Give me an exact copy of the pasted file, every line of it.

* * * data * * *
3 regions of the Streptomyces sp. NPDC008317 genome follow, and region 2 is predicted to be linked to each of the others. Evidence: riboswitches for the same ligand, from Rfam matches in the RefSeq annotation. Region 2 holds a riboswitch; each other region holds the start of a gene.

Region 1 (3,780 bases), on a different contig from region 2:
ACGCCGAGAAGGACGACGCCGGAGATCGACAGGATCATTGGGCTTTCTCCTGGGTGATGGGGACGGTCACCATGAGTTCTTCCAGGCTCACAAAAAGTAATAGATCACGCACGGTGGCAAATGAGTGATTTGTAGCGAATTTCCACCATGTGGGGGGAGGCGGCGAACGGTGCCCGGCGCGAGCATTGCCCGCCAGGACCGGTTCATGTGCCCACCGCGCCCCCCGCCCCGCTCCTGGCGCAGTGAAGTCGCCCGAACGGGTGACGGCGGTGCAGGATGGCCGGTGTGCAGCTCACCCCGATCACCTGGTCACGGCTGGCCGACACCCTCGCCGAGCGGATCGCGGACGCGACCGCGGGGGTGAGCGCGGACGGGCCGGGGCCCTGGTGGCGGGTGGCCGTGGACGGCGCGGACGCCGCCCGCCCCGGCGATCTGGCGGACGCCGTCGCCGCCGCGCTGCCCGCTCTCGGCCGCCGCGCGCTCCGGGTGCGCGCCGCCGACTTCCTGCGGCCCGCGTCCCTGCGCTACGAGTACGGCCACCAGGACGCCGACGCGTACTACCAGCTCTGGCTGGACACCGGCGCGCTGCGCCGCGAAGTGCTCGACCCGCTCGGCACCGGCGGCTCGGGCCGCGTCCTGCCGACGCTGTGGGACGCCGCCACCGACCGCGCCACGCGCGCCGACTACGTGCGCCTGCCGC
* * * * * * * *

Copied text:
3 regions of the Streptomyces sp. NPDC008317 genome follow, and region 2 is predicted to be linked to each of the others. Evidence: riboswitches for the same ligand, from Rfam matches in the RefSeq annotation. Region 2 holds a riboswitch; each other region holds the start of a gene.

Region 1 (3,780 bases), on a different contig from region 2:
ACGCCGAGAAGGACGACGCCGGAGATCGACAGGATCATTGGGCTTTCTCCTGGGTGATGGGGACGGTCACCATGAGTTCTTCCAGGCTCACAAAAAGTAATAGATCACGCACGGTGGCAAATGAGTGATTTGTAGCGAATTTCCACCATGTGGGGGGAGGCGGCGAACGGTGCCCGGCGCGAGCATTGCCCGCCAGGACCGGTTCATGTGCCCACCGCGCCCCCCGCCCCGCTCCTGGCGCAGTGAAGTCGCCCGAACGGGTGACGGCGGTGCAGGATGGCCGGTGTGCAGCTCACCCCGATCACCTGGTCACGGCTGGCCGACACCCTCGCCGAGCGGATCGCGGACGCGACCGCGGGGGTGAGCGCGGACGGGCCGGGGCCCTGGTGGCGGGTGGCCGTGGACGGCGCGGACGCCGCCCGCCCCGGCGATCTGGCGGACGCCGTCGCCGCCGCGCTGCCCGCTCTCGGCCGCCGCGCGCTCCGGGTGCGCGCCGCCGACTTCCTGCGGCCCGCGTCCCTGCGCTACGAGTACGGCCACCAGGACGCCGACGCGTACTACCAGCTCTGGCTGGACACCGGCGCGCTGCGCCGCGAAGTGCTCGACCCGCTCGGCACCGGCGGCTCGGGCCGCGTCCTGCCGACGCTGTGGGACGCCGCCACCGACCGCGCCACGCGCGCCGACTACGTGCGCCTGCCGC